Aircraft Make: Champion
Registration: N9566S
Model/Series: 7ECA No Series
Aircraft Category: Airplane
Year of Manufacture: 1965
Amateur Built: No
Airworthiness Certificate: Aerobatic; Normal
Serial Number: 377
Landing Gear Type: Tailwheel 
Date/Type of Last Inspection: December 17, 2019 Annual Certified 
Max Gross Wt.:
Time Since Last Inspection: 
Airframe Total Time: 2134 Hrs at time of accident 
Engine Manufacturer:
ELT: C91 installed, activated, aided in locating accident
Engine Model/Series:
Registered Owner:
Rated Power:
Operator: On file 
Operating Certificate(s) Held: None

Meteorological Information and Flight Plan

Conditions at Accident Site: Visual (VMC)
Condition of Light: Night
Observation Facility, Elevation: GTR
Distance from Accident Site:
Observation Time:
Direction from Accident Site:
Lowest Cloud Condition: Clear 
Lowest Ceiling: None
Visibility (RVR):
Wind Speed/Gusts: / 
Turbulence Type Forecast/Actual:  /
Wind Direction: 
Turbulence Severity Forecast/Actual:  /
Altimeter Setting: 30.37 inches Hg 
Temperature/Dew Point: 10°C

Precipitation and Obscuration:

Departure Point: Vicksburg, MS (VKS)
Type of Flight Plan Filed: VFR
Destination: Columbus, MS (GTR) 
Type of Clearance: VFR flight following
Departure Time: 16:05 Local 
Type of Airspace: Class G

Airport Information

Airport: George M Bryan STF
Runway Surface Type:
Airport Elevation: 332 ft msl 
Runway Surface Condition:
Runway Used: 
IFR Approach: None
Runway Length/Width:
VFR Approach/Landing: Forced landing

Wreckage and Impact Information

Crew Injuries: 1 Minor
Aircraft Damage: Substantial
Passenger Injuries:
Aircraft Fire: None
Ground Injuries: N/A
Aircraft Explosion: None
Total Injuries: 1 Minor 
Latitude, Longitude: 33.39389,-88.852775(est)


  1. I completely agree with his recommendations regarding the FAA's stupid rules about allowing up to date informational equipment installation on/in certified aircraft. It's a bunch of bureaucratic B.S. Most of these old "certified" simple aircraft like Champs, Cubs, Cessna 120/140's, etc., will probably never be used as commercial aircraft. They need to create a new classification for these small certified aircraft where they can be operated in the same manner as experimental/homebuilt or Light Sport aircraft. Something like the Canadians have with owner maintained aircraft which our bureaucrats in the FAA won't even allow to fly in the U.S. even though they let homebuilt aircraft do it with virtually no restrictions.. The equipment, if it is portable, can be used in these aircraft with no restrictions so to speak as long as you don't bolt them to the aircraft permanently. This is what happens when you have a bunch or lawyers and we know beter than you people in a bureacracy who are "ate up with stupidity". Welcome to the LAND OF THE FREE !!!!!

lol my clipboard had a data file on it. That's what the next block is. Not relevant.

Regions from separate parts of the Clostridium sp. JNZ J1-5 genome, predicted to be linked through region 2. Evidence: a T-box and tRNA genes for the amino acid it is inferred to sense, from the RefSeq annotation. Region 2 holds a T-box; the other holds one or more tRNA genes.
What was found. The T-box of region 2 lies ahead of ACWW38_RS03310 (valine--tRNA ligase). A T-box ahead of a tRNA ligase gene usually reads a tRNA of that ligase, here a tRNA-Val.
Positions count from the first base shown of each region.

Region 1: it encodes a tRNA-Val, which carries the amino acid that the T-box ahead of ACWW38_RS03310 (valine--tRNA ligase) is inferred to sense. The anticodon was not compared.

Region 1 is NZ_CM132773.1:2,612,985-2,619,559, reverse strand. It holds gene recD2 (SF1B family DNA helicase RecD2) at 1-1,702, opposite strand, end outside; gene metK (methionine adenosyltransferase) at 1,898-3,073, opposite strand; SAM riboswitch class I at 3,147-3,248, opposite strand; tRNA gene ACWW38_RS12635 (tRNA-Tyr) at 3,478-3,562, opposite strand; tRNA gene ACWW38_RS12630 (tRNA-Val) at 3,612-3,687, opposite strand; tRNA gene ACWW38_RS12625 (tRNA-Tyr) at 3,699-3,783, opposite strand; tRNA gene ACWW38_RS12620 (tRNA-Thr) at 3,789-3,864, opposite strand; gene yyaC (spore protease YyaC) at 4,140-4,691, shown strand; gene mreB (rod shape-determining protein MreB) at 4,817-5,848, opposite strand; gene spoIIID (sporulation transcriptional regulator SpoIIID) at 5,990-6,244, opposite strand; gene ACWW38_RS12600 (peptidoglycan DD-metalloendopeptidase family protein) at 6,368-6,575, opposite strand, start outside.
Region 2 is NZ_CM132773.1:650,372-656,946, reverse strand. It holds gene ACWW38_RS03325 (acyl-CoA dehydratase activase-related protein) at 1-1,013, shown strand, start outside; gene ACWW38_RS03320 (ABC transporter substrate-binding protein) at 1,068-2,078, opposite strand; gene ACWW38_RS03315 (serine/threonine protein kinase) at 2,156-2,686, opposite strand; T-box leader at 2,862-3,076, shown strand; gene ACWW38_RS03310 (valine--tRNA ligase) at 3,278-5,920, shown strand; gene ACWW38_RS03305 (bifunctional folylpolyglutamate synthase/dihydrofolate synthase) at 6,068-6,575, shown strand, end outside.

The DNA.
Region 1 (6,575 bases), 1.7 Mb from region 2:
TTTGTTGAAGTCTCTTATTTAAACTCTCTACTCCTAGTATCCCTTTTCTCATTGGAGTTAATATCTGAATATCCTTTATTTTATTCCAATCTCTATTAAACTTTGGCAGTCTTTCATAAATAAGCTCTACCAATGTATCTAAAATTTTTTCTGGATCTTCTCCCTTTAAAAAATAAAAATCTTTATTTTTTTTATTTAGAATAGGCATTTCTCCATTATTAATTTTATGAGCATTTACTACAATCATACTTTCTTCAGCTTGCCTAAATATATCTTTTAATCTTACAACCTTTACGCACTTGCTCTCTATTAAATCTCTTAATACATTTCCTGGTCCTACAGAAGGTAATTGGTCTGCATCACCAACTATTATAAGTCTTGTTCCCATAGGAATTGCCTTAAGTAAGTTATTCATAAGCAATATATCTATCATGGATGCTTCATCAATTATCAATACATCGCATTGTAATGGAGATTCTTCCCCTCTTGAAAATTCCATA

2. Even with every type of engine monitor, fuel flow, efis, etc. this happens. Great to politicize the issue but accident was preventable. Early in my flying career I had an experience that could have resulted in a similar accident cutting it close. I had about 100 hours, much less experience than this pilot, but learned from that situation. I was taught to use an accurate measuring stick, and conservative flight planning. First thing my CFI did was have me make a measuring stick by adding 2 gals, of fuel and marking the stick, starting with empty tanks. Use it every time I fly, even with the installed EI fuel flow, which is not that expensive to install compared to the new Garmin or equivalent nav panel.